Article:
Learn more about EMV
What is EMV?
EMV chip technology is now the global standard for credit card and debit card payments. Named after its original developers (Europay, MasterCard® and Visa®), this technology features payment instruments (cards, mobile phones, etc.) with embedded microprocessor chips that store and protect cardholder data. This standard has many names worldwide and may also be referred to as: "chip and PIN" or "chip and signature."
What is chip technology?
Chip technology is an evolution in our payment system that will help increase security, reduce card-present fraud and enable the use of future value-added applications. Chip-enabled cards are standard bank cards that are embedded with a micro computer chip. Some may require a PIN instead of a signature to complete the transaction process.
How does chip technology work?
Your EMV-enabled device will communicate with the chip inside the customer's chip card to determine whether or not the card is authentic. Generally, the terminal will prompt the customer to sign or enter a PIN to validate their identity. This process enhances the authentication of both the card and customer, effectively reducing the possibility that your business will accept a counterfeit card or be held liable for a fraud-related chargeback.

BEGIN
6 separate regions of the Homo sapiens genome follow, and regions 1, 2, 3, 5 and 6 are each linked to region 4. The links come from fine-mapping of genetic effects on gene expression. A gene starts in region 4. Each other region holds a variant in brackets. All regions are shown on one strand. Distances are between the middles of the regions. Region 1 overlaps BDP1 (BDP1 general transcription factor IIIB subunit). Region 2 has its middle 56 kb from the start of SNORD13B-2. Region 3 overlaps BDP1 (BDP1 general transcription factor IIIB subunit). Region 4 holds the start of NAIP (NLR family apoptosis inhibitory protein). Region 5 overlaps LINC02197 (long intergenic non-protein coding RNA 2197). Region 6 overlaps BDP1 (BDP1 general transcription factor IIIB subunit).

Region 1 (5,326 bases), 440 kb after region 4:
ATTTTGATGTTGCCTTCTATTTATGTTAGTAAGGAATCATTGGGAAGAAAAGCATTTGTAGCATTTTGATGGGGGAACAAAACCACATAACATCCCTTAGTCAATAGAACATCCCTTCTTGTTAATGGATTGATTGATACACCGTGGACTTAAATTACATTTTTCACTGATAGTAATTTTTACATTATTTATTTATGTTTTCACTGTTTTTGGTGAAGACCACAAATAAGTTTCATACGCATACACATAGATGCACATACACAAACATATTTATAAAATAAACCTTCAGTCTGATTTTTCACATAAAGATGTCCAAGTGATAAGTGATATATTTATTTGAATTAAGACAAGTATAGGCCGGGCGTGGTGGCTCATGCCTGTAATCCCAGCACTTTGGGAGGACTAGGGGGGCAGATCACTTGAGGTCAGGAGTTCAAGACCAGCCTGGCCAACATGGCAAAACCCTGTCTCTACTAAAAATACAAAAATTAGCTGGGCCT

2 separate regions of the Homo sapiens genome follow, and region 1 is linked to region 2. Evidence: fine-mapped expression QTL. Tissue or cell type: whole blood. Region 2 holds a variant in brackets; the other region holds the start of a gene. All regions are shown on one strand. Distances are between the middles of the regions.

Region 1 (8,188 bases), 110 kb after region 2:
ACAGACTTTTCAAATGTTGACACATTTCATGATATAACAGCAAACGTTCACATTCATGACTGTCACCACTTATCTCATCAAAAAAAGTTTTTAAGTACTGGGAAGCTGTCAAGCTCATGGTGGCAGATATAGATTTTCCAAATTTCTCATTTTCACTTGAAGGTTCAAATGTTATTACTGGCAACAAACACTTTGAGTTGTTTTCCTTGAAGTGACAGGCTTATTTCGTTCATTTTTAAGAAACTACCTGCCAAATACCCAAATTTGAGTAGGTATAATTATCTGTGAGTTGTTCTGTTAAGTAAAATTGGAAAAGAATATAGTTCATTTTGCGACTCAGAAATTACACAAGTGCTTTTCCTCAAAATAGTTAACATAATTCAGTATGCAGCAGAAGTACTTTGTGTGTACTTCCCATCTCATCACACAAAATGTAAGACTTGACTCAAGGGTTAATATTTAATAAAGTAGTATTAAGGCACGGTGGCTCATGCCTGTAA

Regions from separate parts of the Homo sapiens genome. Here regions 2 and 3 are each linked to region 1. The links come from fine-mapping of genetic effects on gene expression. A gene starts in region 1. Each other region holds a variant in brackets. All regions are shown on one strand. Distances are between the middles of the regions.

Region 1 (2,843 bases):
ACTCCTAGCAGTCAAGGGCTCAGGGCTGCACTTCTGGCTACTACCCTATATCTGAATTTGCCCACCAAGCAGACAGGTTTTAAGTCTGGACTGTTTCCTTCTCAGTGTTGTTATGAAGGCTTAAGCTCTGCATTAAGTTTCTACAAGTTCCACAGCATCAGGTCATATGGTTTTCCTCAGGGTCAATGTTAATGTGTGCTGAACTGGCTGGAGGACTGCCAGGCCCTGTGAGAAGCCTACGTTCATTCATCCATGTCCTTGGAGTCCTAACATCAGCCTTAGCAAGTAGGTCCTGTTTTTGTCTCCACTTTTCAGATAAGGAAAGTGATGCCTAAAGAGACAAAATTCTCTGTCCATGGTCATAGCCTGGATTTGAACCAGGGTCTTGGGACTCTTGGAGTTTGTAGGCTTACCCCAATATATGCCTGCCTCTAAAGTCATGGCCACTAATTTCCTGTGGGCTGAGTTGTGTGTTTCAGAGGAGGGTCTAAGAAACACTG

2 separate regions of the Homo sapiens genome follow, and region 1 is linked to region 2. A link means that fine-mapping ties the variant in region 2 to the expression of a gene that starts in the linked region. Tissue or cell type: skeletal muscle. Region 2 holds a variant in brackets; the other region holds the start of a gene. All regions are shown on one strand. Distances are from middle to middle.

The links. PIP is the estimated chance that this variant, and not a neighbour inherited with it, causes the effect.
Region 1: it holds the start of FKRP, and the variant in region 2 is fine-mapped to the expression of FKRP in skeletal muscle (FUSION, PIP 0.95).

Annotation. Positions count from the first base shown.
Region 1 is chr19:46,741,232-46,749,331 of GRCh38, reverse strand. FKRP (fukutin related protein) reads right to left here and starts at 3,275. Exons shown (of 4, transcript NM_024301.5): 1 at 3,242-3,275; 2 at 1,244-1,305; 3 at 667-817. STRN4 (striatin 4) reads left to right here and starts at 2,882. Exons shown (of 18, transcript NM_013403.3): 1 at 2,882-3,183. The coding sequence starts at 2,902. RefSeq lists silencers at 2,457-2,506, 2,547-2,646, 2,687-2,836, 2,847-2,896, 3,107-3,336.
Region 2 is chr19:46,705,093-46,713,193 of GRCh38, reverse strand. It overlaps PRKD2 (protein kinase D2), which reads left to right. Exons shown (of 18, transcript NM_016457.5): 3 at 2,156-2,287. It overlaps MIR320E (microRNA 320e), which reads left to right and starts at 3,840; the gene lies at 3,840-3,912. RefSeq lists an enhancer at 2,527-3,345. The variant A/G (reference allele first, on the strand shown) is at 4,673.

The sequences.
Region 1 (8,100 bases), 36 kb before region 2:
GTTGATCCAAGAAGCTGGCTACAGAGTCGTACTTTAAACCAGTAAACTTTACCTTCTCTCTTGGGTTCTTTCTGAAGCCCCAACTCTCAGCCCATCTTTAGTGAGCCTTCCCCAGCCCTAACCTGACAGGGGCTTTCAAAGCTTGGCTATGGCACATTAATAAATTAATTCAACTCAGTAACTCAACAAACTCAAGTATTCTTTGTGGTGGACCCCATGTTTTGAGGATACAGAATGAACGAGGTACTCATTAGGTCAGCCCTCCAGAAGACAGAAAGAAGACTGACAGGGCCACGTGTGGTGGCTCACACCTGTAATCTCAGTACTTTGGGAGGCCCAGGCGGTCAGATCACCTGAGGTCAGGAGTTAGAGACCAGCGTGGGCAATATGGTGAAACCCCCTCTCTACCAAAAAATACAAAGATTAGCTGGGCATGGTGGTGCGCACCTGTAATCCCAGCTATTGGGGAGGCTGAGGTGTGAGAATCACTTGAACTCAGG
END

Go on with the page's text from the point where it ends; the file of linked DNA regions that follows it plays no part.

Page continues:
What makes EMV different than the traditional magnetic stripe card payment?
Simply put, EMV (also referred to as chip-and-PIN, chip-and-signature, chip-and-choice or generally as chip technology) is the most recent advancement in a global initiative to combat fraud and protect sensitive payment data in the card-present environment. Payment data is more secure on a chip-enabled payment card than on a magnetic stripe (magstripe) card, as the former supports dynamic authentication, while the latter does not (the data is static). Consequently, data from a traditional magstripe card can be copied (skimmed) – enabling criminals to reproduce counterfeit cards for use in both the retail and the CNP (Card-Not-Present) environment. Chip (EMV) technology is effective in combating counterfeit fraud, in the card-present environment, with its dynamic authentication capabilities. This is when the dynamic values that are stored in the chip are verified by the terminal, ensuring the authenticity of the card.
How is a chip-enabled card different from a traditional payment card?
A chip payment card looks just like a traditional card with an embedded chip in addition to the standard magnetic stripe on the back of the card. What you see on the card is not the actual microchip but a protective overlay. The microchip provides an additional level of authenticity for the transaction.
Is this technology unique to the United States?
No. The chip technology standard for payment was first used in France in 1992. Today, there are more than 1 billion chip cards used around the world. The U.S. is one of the few industrialized nations that has not fully transitioned to this technology standard.